As wireless mobile communication becomes an important access technology both for telephony and data communications, security and privacy of these communications become fundamental to the continued success of a heterogeneous global network. The proposed research addresses authentication and key management protocols, with respect to computational and power efficiency, for secure data communications over wireless networks. There are three main components to this research:
While much work on data security has been done in the wire-line network, wireless network presents new and different constraints that are not as critical in the wire-line environments. These include:
A simple migration of current technologies developed for wire-line network security to wireless environment will not be adequate; on the other hand, network users will expect similar quality of service. This research consists of three major tasks.
The first task for ensuring data security in a wireless environment is to provide fast encryption devices that use low computational and battery power. All current encryption algorithms adopted by mobile terminals are based on stream cipher generators as built-in hardware. These generators make use of linear feedback shift registers, which are known to be vulnerable. When an algorithm is found to be vulnerable, it is extremely expensive to recall all terminals to have the generators replaced. A new software based stream cipher using linear feedback shift registers with nonlinear feed forward function is proposed here. The design should be easy to implement in 8-bit processors. The design principle behind the proposed generator is to ensure fast speed with minimal computational resources, while achieving strong pseudo random properties.
Due to the mobility of a wireless terminal, the network does not have any information about the identity of the terminal until a connection is made. When a connection is initiated, the identity of the terminal has to be authenticated by the base stations for billing purposes in a commercial network. In DoD networks, mobile units have to be authenticated by base-stations to ensure the legitimacy of the transmitted data. At the same time, base-stations have to be authenticated by mobile units to ensure the trust-worthiness of the receivers. Symmetric key authentication protocols almost always require a trusted Authentication Center, which is often the source of vulnerability. It is proposed here that public key cryptography will be adopted for authentication purpose since the data required for authentication is small compared to the actual transmitted data. To further speed up the process, an asymmetric authentication protocol is proposed in which most of the computations are carried out at the base stations since base stations usually have higher computing power than that of mobile units. On the other hand, authentication of mobile units will continue to rely on symmetric key schemes.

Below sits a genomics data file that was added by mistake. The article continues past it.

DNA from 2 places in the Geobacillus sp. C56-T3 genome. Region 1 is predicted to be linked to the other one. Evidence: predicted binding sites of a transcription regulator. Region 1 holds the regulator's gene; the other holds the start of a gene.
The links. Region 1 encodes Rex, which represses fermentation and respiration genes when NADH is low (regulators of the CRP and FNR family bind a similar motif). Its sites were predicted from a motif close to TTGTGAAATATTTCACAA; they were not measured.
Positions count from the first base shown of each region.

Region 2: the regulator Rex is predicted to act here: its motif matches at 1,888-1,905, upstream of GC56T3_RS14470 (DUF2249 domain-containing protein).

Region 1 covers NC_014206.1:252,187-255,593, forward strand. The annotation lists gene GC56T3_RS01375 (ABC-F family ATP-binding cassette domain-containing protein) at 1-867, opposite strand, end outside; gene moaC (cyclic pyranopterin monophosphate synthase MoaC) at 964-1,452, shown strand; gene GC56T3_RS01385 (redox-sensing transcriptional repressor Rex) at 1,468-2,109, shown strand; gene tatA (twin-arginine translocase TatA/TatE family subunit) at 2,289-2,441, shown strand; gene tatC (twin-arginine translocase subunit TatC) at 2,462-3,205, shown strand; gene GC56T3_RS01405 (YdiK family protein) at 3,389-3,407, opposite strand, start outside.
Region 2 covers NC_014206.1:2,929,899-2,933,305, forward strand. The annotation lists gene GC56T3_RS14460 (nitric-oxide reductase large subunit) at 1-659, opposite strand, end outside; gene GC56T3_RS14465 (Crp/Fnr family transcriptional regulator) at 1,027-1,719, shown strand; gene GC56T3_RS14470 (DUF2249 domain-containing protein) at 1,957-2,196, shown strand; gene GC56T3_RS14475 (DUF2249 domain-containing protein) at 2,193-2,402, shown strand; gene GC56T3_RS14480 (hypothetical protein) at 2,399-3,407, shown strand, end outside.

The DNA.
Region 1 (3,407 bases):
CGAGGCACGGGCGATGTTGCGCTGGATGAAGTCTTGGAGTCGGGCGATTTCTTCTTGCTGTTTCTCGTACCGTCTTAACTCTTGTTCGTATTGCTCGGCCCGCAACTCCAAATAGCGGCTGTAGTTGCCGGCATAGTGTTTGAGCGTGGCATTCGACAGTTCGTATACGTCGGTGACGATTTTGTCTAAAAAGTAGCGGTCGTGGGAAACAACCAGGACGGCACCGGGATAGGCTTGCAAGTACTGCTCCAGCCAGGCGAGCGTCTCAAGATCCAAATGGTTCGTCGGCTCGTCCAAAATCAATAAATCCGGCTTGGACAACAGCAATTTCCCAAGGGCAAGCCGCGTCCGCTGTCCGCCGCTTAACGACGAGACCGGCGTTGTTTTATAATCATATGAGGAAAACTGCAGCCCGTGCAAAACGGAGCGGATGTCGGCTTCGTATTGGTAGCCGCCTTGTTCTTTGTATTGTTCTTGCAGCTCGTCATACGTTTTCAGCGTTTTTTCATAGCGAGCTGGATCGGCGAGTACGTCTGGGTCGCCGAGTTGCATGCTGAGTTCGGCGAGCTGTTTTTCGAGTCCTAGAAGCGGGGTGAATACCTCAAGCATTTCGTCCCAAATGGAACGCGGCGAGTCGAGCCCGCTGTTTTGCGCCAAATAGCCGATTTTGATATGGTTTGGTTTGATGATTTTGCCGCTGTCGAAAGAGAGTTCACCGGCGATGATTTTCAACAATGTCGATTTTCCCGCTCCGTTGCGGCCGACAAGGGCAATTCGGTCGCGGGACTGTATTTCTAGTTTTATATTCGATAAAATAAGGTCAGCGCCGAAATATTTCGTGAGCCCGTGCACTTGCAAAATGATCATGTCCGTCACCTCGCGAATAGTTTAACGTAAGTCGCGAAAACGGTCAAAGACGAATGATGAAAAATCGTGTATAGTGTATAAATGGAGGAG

As both encryption and authentication depend on symmetric key cryptography, the problem of key management becomes an important issue. Furthermore, as the Internet becomes the medium for conducting business among commercial and government organizations, the need for conference keys to carry out secure group discussions and/or operations becomes increasingly important. However, the reliance of distribution of group and individual keys on a Trusted Authority should be minimized. It is proposed that new key distribution protocols should be designed and studied where initial conference keys are distributed through a secure channel, possibly by a Trusted Authority, with subsequent keys being updated periodically and frequently through broadcast channels.
Beside the study of updating keys using broadcast channels, it is proposed that the protocol should include mechanisms in revoking keys that have been compromised. An algorithm for updating keys needs to include computations that rely on information from the unit identity, original group keys and new data through the broadcast channel. Using techniques developed in secret sharing schemes, a new key distribution protocol will be designed and implemented, where the number of initial keys needed and the size of the broadcast messages will be minimized.